No one knew what to make of the phenomenon until a couple of 10-year-old schoolboys from Aloha, Ore., Fed-Ex'd one of the dime-sized frogs to Stan Sessions, an amphibian expert at Hartwick College in New York. Now, Sessions' close examination of the eight-legged specimen has yielded a few answers.
The growths weren't genetically caused, he says. Instead, a trematode parasite burrowed into the fleshy limb buds of tadpoles, disrupting normal cell growth. That rules out chemical pollutants and other human factors as primary causes, but the question remains: Why so many trematodes?
It could be a natural cycle, says Sessions, although pesticides may also be to blame. The biologist is looking for more clues in pond snails that often host the parasite's larvae.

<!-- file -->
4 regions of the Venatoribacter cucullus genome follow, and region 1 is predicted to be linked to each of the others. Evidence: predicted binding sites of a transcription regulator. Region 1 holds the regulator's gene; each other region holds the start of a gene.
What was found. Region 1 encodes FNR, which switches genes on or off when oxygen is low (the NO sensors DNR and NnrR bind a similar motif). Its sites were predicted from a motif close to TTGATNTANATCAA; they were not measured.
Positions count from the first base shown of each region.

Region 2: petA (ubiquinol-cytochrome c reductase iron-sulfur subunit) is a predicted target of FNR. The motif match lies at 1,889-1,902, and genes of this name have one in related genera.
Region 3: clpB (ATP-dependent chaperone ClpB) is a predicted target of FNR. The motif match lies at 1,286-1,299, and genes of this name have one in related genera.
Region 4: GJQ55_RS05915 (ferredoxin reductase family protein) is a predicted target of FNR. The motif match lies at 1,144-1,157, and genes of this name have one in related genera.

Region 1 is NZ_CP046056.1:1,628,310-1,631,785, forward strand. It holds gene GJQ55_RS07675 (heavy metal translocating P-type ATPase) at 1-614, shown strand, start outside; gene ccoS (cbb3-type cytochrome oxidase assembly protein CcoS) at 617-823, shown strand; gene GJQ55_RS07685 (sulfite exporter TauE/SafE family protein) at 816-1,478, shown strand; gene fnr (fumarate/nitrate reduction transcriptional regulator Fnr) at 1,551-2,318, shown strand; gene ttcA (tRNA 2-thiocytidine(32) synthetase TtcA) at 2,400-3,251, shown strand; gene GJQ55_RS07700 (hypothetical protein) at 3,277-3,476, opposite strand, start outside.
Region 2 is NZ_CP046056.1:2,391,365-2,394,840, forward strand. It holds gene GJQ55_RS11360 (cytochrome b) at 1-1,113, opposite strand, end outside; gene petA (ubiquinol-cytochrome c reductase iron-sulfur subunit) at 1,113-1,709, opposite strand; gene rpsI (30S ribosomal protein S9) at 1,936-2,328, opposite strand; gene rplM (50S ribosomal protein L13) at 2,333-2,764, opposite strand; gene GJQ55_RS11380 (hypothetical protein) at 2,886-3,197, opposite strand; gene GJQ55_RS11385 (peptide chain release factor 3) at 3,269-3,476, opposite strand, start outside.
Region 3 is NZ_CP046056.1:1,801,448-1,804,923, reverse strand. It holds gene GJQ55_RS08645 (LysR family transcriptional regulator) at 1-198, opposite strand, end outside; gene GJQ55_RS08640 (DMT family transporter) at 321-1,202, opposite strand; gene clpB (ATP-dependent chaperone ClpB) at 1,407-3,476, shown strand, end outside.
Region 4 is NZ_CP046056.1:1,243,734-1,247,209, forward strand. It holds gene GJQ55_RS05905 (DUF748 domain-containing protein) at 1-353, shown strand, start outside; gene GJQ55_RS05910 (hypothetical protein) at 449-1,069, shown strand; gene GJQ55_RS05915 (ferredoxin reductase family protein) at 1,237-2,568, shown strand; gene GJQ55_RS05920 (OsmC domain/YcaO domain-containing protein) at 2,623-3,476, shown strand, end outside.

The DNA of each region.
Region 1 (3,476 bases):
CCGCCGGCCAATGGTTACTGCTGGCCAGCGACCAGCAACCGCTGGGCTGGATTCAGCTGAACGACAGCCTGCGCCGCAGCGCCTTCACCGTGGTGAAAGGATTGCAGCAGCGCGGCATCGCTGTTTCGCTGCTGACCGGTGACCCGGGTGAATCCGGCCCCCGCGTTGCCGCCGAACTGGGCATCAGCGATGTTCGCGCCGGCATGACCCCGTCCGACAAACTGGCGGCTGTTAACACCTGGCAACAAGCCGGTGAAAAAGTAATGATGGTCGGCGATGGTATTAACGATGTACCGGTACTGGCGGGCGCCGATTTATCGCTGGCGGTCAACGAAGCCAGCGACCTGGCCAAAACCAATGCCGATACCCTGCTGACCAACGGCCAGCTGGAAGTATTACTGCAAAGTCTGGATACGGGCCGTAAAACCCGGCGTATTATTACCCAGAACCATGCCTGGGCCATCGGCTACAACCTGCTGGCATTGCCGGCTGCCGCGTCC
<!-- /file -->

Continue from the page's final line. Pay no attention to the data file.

* Sarah Dry
- Regina Johnson on Rep. Rob Bishop is chipping away at Theodore Roosevelt's legacy
- Andy Grosland on Sugar Pine Mine, the other standoff
- Andy Grosland on I have a lot in common with the Bundys. Here's what I'd like to say to them.
- Melissa McDowell on I have a lot in common with the Bundys. Here's what I'd like to say to them.
- Richard Reinaker on No, federal land transfers are not in the Constitution